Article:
Unexplained SwiftUI - The Programming Language Nature of SwiftUI

Preface

Apple introduced SwiftUI at WWDC 2019. Most people may seem SwiftUI as yet another UI framework likes Flutter, React.js or Vue.js which rides on the trend of declarative stateless UI programming. Even though there are some common points between them, SwiftUI is far different from those UI frameworks I mentioned above from design to implementation.

In fact, SwiftUI is a programming language more than a UI framework. Don’t believe it? Let me show you an example which computes Fibonacci number with “native” SwiftUI code:

swift
import SwiftUI
struct ContentView: View {
var body: some View {
Fibonacci(ordinal: 10)
}
}
struct Fibonacci: View {
var ordinal: Int
private var value: Value
init(ordinal: Int) {
self.init(ordinal: ordinal, value: .zero)
}
private init(ordinal: Int, value: Value) {
self.ordinal = ordinal
self.value = value
}
var body: some View {
if ordinal == 0 {
Text("\(value.description)")
} else {
Fibonacci(ordinal: ordinal - 1, value: value.next())
}
}
private enum Value: CustomStringConvertible {
case zero
case one
case more(last: Int, current: Int)
func next() -> Value {
switch self {
case .zero: return .one
case .one: return .more(last: 0, current: 1)
case .more(let last, let current):
return .more(last: current, current: last + current)
}
}
var description: String {
switch self {
case .zero: return "0"
case .one: return "1"
case .more(let last, let current): return "\(last + current)"
}
}
}
}

By adding two lines of code, we can preview the code above in Swift Playground.

swift
import PlaygroundSupport
PlaygroundPage.current.setLiveView(ContentView())
Fibonacci Number run on Swift Playground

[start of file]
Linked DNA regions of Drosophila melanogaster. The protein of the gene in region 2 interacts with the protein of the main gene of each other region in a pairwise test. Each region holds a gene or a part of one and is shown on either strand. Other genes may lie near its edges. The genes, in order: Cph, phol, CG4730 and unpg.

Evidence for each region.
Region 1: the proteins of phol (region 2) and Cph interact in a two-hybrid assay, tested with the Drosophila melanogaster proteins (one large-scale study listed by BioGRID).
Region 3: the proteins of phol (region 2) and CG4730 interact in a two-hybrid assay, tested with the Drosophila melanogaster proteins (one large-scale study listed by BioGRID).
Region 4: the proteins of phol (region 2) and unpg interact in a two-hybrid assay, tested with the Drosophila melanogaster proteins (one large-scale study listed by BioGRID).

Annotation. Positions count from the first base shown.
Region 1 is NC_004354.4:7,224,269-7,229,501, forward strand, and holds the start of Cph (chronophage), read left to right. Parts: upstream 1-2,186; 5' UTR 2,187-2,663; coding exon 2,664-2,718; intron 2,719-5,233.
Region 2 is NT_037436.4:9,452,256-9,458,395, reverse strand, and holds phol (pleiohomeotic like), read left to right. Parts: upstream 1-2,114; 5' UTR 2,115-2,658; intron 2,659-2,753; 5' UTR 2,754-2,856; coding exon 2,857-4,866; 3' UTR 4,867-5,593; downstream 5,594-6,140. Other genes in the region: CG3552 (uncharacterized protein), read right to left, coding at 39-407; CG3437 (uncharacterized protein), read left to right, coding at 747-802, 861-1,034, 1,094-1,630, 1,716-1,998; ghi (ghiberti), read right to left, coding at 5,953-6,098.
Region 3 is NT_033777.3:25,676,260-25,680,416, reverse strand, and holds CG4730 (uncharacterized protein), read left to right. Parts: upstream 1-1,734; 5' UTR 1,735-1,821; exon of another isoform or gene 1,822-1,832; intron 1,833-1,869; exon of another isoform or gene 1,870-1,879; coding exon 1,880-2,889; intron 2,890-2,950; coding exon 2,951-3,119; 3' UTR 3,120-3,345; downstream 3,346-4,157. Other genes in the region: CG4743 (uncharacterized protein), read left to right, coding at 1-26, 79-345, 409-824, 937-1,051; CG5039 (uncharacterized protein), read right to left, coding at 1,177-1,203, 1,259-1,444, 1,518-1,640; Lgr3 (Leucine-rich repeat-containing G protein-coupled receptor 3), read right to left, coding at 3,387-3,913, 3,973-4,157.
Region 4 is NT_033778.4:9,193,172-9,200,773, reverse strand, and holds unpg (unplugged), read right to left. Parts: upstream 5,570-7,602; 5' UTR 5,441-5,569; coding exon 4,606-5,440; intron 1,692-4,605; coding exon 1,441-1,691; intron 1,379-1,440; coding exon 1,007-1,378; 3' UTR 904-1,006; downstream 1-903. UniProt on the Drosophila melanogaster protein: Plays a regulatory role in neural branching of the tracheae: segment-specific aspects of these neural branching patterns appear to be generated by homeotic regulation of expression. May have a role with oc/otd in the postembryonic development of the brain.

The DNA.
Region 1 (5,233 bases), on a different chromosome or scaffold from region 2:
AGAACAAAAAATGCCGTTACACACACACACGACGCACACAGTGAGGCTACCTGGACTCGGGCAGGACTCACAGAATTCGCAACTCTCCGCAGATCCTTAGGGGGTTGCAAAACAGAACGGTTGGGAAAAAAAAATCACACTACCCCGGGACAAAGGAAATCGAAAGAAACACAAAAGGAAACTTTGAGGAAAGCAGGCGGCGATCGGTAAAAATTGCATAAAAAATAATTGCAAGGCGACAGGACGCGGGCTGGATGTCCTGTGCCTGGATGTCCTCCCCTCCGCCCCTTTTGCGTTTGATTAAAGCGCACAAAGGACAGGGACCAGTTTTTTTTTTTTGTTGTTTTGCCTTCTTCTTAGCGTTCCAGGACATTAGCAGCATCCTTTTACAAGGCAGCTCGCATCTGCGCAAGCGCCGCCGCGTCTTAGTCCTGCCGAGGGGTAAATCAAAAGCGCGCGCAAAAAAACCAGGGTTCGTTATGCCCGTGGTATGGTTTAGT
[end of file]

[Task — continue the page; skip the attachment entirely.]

Fibonacci Number run on Swift Playground

As you see, we computed Fibonacci number with “native” SwiftUI code. But being able to write a program which computes Fibonacci number with things come from SwiftUI does not mean that SwiftUI is a programming language. We can only say that SwiftUI is programming language unless it offers real “language structures” which make the program ran.

Unexplained View Protocol

To understand the “language structure” of SwiftUI, we have to understand the unexplained part of View protocol firstly.

Basically, a Veiw protocol looks like below:

swift
public protocol View {
associatedtype Body: View
@ViewBuilder
var body: Body { get }
}

We can see that once a type conforms to View protocol, its instance has a body property which returns an instance whose type also conforms to View protocol. This leads an interesting phenomenon: if we get the body of a View instance then we can get the body of the body of this View instance. Since the body of the body of the View instance is also a View instance, thus we can continuously get its body. Theoretically, we can repeat this pattern infinitely.

Execution Pattern of SwiftUI
Execution Pattern of SwiftUI

Yes. You may have noticed that the design of View protocol is recursive. In fact, this recursive design of View protocol offers the basic language structure of SwiftUI which introduces a recursive-able execution pattern. SwiftUI’s internal mechanism can continually get the body of a View instance unless the recursion ended.

But when does the recursion end?

SwiftUI extends the Never type in Swift Standard Library to conform to View protocol. In this extension, Never’s body also returns Never. Thus we can know that this is the recursion end.

swift
extension Never: View { }
extension Never {
public typealias Body = Never
public var body: Never { get }
}

In SwiftUI’s internal implementation, once the body of a View instance is Never type, SwiftUI stops getting the body of the View instance and switches to the built-in logic of the view. If the built-in logic does not hand over the execution to other View instances, the recursion ends.

SwiftUI ships with a lot of View types whose body is Never type. Since this kind of View types have their own built-in logic, they are also called built-in views.

In the example of Fibonacci number I showed above, the recursion ends when the “program” of SwiftUI reaches the Text view in the body of Fibonacci — because the Text view’s body is Never type and the built-in logic of Text view would not hand over the execution to other View instances.

swift